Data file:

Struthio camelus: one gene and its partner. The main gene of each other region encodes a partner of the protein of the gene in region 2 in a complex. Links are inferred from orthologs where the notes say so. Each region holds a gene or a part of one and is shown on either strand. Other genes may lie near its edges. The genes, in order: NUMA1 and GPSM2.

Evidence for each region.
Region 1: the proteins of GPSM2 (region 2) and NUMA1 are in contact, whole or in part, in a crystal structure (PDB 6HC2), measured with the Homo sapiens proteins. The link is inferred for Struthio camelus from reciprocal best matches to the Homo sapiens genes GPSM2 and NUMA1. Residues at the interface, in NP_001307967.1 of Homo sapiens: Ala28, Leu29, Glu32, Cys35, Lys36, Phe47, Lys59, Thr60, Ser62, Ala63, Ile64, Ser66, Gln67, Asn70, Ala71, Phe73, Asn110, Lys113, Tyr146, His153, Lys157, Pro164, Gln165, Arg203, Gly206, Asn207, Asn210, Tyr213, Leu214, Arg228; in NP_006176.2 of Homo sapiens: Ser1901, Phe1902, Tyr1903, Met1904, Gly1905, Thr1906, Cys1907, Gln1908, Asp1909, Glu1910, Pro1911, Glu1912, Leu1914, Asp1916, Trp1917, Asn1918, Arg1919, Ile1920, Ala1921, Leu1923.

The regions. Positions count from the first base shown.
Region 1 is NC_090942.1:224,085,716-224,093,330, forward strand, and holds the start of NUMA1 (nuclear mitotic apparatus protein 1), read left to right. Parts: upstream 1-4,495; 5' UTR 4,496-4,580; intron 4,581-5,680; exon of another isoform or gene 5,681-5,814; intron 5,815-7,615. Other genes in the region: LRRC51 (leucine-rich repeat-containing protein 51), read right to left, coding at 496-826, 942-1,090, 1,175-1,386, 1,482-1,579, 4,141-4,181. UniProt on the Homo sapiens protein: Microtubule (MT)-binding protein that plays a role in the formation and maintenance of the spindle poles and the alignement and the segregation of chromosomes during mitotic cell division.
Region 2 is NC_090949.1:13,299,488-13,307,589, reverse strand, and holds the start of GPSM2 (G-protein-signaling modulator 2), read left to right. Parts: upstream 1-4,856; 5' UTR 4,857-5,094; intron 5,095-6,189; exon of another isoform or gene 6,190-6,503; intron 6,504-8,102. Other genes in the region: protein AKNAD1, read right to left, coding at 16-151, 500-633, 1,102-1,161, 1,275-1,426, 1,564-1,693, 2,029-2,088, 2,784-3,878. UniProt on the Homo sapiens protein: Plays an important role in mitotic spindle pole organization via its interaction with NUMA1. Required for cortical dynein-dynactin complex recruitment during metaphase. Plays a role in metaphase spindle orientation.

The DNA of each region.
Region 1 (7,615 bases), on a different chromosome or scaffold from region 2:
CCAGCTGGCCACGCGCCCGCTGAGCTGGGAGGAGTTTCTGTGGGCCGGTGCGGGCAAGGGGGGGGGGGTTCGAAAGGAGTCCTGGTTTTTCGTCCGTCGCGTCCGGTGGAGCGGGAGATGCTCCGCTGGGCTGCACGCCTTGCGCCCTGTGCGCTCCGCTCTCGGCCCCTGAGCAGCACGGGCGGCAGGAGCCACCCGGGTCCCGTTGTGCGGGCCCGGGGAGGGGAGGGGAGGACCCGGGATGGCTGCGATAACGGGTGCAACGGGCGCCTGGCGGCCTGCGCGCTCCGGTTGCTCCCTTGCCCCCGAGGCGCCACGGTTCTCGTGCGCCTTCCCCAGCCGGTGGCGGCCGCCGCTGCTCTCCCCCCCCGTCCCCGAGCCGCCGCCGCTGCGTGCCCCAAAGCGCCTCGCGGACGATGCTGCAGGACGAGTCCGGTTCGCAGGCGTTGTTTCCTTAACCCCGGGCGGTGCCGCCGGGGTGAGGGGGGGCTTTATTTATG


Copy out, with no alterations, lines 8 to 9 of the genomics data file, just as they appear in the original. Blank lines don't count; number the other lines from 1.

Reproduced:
Region 1 (7,615 bases), on a different chromosome or scaffold from region 2:
CCAGCTGGCCACGCGCCCGCTGAGCTGGGAGGAGTTTCTGTGGGCCGGTGCGGGCAAGGGGGGGGGGGTTCGAAAGGAGTCCTGGTTTTTCGTCCGTCGCGTCCGGTGGAGCGGGAGATGCTCCGCTGGGCTGCACGCCTTGCGCCCTGTGCGCTCCGCTCTCGGCCCCTGAGCAGCACGGGCGGCAGGAGCCACCCGGGTCCCGTTGTGCGGGCCCGGGGAGGGGAGGGGAGGACCCGGGATGGCTGCGATAACGGGTGCAACGGGCGCCTGGCGGCCTGCGCGCTCCGGTTGCTCCCTTGCCCCCGAGGCGCCACGGTTCTCGTGCGCCTTCCCCAGCCGGTGGCGGCCGCCGCTGCTCTCCCCCCCCGTCCCCGAGCCGCCGCCGCTGCGTGCCCCAAAGCGCCTCGCGGACGATGCTGCAGGACGAGTCCGGTTCGCAGGCGTTGTTTCCTTAACCCCGGGCGGTGCCGCCGGGGTGAGGGGGGGCTTTATTTATG